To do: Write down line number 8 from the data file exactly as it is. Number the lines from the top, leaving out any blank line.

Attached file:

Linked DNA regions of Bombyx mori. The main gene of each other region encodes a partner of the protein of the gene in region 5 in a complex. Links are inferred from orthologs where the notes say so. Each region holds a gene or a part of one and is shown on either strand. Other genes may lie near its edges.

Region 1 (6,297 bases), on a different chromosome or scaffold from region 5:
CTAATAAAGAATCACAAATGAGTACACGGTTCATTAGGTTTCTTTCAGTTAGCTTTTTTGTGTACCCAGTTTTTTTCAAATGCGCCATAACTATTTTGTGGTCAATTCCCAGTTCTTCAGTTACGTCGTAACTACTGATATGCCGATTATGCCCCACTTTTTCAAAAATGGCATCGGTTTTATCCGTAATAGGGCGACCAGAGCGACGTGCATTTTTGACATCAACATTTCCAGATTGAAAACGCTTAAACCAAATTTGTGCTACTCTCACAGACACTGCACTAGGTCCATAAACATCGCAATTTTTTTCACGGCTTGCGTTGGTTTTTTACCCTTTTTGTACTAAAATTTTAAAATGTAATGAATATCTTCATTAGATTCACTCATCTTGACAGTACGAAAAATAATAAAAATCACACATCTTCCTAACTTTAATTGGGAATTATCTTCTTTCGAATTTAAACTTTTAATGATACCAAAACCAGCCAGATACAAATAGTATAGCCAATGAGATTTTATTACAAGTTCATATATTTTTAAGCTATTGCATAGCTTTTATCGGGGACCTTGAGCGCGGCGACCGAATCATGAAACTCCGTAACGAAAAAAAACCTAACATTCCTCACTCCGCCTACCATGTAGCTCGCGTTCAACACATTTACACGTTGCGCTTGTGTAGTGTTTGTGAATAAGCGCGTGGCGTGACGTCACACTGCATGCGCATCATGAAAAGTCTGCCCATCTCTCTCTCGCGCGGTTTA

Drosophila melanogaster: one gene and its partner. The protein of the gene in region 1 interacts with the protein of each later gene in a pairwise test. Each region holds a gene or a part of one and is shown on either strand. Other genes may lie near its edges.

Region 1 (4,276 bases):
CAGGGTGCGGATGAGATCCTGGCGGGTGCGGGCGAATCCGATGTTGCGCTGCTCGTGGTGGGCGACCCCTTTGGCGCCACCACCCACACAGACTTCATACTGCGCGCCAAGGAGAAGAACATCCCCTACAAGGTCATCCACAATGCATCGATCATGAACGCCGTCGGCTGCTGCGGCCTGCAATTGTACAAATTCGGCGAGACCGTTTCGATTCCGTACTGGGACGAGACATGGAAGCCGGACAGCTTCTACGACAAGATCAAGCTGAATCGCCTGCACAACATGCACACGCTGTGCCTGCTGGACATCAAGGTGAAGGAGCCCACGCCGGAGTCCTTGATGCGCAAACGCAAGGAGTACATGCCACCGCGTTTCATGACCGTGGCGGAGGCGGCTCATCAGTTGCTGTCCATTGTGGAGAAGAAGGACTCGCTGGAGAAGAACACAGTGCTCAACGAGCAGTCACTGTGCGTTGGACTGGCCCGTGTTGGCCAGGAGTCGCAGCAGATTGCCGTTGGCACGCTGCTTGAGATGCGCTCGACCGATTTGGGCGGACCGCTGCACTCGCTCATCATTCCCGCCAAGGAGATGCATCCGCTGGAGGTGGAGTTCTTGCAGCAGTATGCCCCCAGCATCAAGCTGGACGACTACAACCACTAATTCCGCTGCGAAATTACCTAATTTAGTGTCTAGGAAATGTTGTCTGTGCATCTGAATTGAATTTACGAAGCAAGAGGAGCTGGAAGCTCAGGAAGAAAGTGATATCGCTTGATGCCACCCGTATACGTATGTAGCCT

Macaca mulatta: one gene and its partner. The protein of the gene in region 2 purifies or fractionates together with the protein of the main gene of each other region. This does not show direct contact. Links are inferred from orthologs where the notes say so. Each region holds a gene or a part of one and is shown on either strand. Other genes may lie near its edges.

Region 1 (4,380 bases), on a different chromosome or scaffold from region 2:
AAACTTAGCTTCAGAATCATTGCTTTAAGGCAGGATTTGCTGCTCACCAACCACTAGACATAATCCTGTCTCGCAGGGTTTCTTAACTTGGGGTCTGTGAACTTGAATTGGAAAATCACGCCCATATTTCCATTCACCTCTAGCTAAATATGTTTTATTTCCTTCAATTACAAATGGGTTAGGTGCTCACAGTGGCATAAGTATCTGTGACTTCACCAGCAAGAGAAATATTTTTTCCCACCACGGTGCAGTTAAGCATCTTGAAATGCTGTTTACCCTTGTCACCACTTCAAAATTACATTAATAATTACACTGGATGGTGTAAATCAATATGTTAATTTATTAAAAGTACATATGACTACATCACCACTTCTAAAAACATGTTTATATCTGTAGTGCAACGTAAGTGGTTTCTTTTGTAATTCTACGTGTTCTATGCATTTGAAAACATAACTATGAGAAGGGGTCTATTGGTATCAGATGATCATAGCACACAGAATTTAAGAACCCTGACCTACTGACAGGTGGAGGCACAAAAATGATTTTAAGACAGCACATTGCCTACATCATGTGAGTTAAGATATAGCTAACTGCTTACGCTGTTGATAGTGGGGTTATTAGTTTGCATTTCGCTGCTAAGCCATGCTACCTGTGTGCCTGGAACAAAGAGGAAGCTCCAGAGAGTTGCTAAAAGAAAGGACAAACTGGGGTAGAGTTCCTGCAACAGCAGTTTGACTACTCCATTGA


Region 1 (4,380 bases), on a different chromosome or scaffold from region 2: